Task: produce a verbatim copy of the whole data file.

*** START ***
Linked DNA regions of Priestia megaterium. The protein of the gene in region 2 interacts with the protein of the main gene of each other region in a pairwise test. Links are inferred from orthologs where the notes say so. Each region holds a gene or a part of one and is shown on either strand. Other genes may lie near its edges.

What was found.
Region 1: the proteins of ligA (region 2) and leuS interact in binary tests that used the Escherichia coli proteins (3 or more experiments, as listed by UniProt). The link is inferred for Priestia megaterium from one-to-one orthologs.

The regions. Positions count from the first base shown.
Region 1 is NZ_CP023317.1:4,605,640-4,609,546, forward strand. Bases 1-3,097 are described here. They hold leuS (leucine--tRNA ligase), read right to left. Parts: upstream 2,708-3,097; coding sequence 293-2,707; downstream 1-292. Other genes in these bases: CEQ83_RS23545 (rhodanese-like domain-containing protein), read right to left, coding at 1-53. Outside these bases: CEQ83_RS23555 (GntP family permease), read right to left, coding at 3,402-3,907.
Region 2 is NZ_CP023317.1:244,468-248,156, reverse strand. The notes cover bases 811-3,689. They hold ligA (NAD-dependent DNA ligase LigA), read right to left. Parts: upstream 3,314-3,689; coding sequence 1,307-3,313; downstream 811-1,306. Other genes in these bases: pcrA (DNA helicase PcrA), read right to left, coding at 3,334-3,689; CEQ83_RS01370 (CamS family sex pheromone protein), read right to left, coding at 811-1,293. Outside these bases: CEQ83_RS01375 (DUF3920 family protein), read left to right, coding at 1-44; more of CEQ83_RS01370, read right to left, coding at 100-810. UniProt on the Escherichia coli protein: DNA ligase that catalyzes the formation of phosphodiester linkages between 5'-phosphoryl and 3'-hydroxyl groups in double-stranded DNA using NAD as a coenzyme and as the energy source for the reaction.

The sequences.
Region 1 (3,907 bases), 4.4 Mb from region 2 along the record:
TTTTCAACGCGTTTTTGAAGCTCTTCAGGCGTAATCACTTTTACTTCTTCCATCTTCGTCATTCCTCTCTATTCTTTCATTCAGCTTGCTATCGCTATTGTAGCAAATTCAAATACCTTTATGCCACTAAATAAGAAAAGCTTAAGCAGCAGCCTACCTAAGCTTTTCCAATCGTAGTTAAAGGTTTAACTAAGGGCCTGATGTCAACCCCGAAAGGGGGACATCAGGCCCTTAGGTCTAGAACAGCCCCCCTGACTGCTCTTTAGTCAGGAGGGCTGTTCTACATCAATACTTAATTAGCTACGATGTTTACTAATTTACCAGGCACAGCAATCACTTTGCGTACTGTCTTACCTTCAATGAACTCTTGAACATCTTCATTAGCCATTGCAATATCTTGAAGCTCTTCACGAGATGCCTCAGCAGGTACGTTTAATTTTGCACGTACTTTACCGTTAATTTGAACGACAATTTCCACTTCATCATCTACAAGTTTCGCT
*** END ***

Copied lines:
Linked DNA regions of Priestia megaterium. The protein of the gene in region 2 interacts with the protein of the main gene of each other region in a pairwise test. Links are inferred from orthologs where the notes say so. Each region holds a gene or a part of one and is shown on either strand. Other genes may lie near its edges.

What was found.
Region 1: the proteins of ligA (region 2) and leuS interact in binary tests that used the Escherichia coli proteins (3 or more experiments, as listed by UniProt). The link is inferred for Priestia megaterium from one-to-one orthologs.

The regions. Positions count from the first base shown.
Region 1 is NZ_CP023317.1:4,605,640-4,609,546, forward strand. Bases 1-3,097 are described here. They hold leuS (leucine--tRNA ligase), read right to left. Parts: upstream 2,708-3,097; coding sequence 293-2,707; downstream 1-292. Other genes in these bases: CEQ83_RS23545 (rhodanese-like domain-containing protein), read right to left, coding at 1-53. Outside these bases: CEQ83_RS23555 (GntP family permease), read right to left, coding at 3,402-3,907.
Region 2 is NZ_CP023317.1:244,468-248,156, reverse strand. The notes cover bases 811-3,689. They hold ligA (NAD-dependent DNA ligase LigA), read right to left. Parts: upstream 3,314-3,689; coding sequence 1,307-3,313; downstream 811-1,306. Other genes in these bases: pcrA (DNA helicase PcrA), read right to left, coding at 3,334-3,689; CEQ83_RS01370 (CamS family sex pheromone protein), read right to left, coding at 811-1,293. Outside these bases: CEQ83_RS01375 (DUF3920 family protein), read left to right, coding at 1-44; more of CEQ83_RS01370, read right to left, coding at 100-810. UniProt on the Escherichia coli protein: DNA ligase that catalyzes the formation of phosphodiester linkages between 5'-phosphoryl and 3'-hydroxyl groups in double-stranded DNA using NAD as a coenzyme and as the energy source for the reaction.

The sequences.
Region 1 (3,907 bases), 4.4 Mb from region 2 along the record:
TTTTCAACGCGTTTTTGAAGCTCTTCAGGCGTAATCACTTTTACTTCTTCCATCTTCGTCATTCCTCTCTATTCTTTCATTCAGCTTGCTATCGCTATTGTAGCAAATTCAAATACCTTTATGCCACTAAATAAGAAAAGCTTAAGCAGCAGCCTACCTAAGCTTTTCCAATCGTAGTTAAAGGTTTAACTAAGGGCCTGATGTCAACCCCGAAAGGGGGACATCAGGCCCTTAGGTCTAGAACAGCCCCCCTGACTGCTCTTTAGTCAGGAGGGCTGTTCTACATCAATACTTAATTAGCTACGATGTTTACTAATTTACCAGGCACAGCAATCACTTTGCGTACTGTCTTACCTTCAATGAACTCTTGAACATCTTCATTAGCCATTGCAATATCTTGAAGCTCTTCACGAGATGCCTCAGCAGGTACGTTTAATTTTGCACGTACTTTACCGTTAATTTGAACGACAATTTCCACTTCATCATCTACAAGTTTCGCT